Monday, December 1, 2014
"It's lyric poetry, sparrowfooted"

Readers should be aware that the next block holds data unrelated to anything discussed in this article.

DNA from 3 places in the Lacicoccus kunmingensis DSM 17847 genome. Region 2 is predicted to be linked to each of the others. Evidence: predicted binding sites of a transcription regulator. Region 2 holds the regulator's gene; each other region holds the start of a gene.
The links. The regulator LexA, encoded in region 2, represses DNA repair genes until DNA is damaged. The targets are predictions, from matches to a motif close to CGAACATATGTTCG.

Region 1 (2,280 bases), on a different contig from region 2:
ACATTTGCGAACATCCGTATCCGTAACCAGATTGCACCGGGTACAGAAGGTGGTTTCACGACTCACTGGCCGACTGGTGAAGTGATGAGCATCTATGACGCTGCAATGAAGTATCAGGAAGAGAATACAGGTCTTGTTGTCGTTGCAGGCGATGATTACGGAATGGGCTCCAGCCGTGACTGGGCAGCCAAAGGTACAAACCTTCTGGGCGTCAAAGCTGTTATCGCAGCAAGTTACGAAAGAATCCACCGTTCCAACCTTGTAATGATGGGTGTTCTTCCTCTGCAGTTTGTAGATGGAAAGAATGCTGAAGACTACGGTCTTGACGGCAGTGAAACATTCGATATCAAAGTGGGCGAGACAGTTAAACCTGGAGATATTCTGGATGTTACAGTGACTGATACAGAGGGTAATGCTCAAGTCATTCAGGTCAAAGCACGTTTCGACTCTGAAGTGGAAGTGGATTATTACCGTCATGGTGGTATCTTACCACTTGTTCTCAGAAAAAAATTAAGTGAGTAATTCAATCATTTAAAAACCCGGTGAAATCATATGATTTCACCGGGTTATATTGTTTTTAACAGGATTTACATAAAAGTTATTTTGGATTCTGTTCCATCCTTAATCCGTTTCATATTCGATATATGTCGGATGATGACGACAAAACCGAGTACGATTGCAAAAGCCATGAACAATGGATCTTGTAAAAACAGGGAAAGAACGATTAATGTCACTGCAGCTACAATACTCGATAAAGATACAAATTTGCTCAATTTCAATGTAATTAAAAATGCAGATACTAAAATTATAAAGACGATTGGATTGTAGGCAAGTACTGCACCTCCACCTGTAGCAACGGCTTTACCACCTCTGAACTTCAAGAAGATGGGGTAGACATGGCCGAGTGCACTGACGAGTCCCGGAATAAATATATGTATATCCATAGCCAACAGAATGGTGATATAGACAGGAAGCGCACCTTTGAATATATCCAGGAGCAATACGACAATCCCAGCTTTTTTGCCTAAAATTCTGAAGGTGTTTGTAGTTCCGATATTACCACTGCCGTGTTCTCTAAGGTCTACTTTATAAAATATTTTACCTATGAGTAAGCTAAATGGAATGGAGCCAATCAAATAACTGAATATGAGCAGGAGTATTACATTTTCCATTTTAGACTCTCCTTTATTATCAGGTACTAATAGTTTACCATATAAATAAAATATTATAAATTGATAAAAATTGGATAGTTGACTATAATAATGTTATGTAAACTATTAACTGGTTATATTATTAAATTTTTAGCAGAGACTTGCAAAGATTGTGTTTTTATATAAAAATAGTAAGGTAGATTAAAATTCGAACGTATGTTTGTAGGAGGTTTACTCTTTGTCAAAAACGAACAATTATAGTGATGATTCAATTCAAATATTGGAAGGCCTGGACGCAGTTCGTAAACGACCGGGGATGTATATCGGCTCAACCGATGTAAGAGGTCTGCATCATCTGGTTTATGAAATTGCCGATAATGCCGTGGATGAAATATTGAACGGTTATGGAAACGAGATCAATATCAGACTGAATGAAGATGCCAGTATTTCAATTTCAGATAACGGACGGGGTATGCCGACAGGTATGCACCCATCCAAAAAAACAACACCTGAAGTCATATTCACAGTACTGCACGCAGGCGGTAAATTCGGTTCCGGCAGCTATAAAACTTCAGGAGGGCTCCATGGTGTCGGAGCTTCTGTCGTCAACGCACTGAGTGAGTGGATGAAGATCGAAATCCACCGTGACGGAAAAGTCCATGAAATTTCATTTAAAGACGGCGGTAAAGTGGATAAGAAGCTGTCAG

shared some Astral Weeks-inspired worship from Canadian writer Sean Michaels. The 32-year-old Montreal resident, who recently won the 2014 Scotiabank Giller Prize (Canada's most prestigious literary award), took a few moments to answer my questions via email. Throwing Pennies: I read one of your posts from awhile back in which you were critical of pretty much everything Van Morrison has done other than Astral Weeks. In your mind, what is it that makes Astral Weeks the outlier? What is it that sets this album apart—way apart—from the rest of the music in his catalog? Michaels: Maybe it was the fight in him, maybe the insecurity, maybe the improvisational element or just dumb luck: But Astral Weeks doesn't sound like any other Van Morrison album. The production, the arrangements, the singing: for all its filigree, it's barer. It's truer and barer, unguarded. Morrison so often indulges himself, or drowns his singing in cheeseball arrangements. Here the stakes feel high. Here, nothing's syrupy. Neither too posed nor poised, over-pretty. This is just folk music, or jazz; it's musicians finding out as they go. Throwing Pennies: What's your favorite track on Astral Weeks? Michaels: "Sweet Thing" is it for me. I've never heard another song that's so in love and still so searching—trembling, swooning, certain, cresting. That bassline and the high, high, hidden strings: I'm absolutely somewhere else, and absolutely alive. Throwing Pennies: Did you hear the Astral Weeks live album that was released in 2009? Michaels: What a shit-show. Take this music and gussy it up, fix its gait, electroshock the damn heart. Turn a perfect house into a crummy cathedral. Throwing Pennies: I cringe when I hear Van mentioned as a "poet" and that his name should be placed alongside Ireland's great writers. At the same time, I occasionally bring up James Joyce when writing about Astral Weeks, specifically because of how both Joyce and Morrison created art with a really powerful "consciousness of place." Do you think there's any sort of literary value, for lack of a better term, to Astral Weeks' lyrics? Michaels: I prefer Astral Weeks' lines sung to when I see them on the page. You're right about his capacity to conjure placeness, timeness, but he also has the admirable rare [ability] to make ten-dollar words feel like ha'penny ones. Which is to say—some of these lyrics that look prim or over-reaching, written down, feel so musical as they're recorded. Reading Astral Weeks' verses, it can seem like slightly purple poetry, stuffed with stuff—but on record the lines land so lightly, for me. It's lyric poetry, sparrowfooted. Throwing Pennies: Bear with me for this last one ... Awhile back, I had a discussion with fellow Astral Weekers on the album's "molecules." The album is so dense, grandiose, boundless, etc., yet at the same time, filled with an endless amount of these small and specific moments—a couplet, a string of notes from Richard Davis' bass, a Van Morrison yelp, a brief interplay between two instruments, etc.—wonderful little moments that you reach up and grab, and hold onto to and repeatedly examine and find some meaning in. So my question is: Do you have a favorite moment, a favorite molecule, from Astral Weeks? Michaels: In "Madame George," there is a moment near the end when the drums appear. (Or really, essentially, a single cymbal.) Every time it is astonishing; every time it is as if a secret door is opening, a sign toward some hopeful progress. And "Madame George" feels suddenly like a useful goodbye, or a young beginning.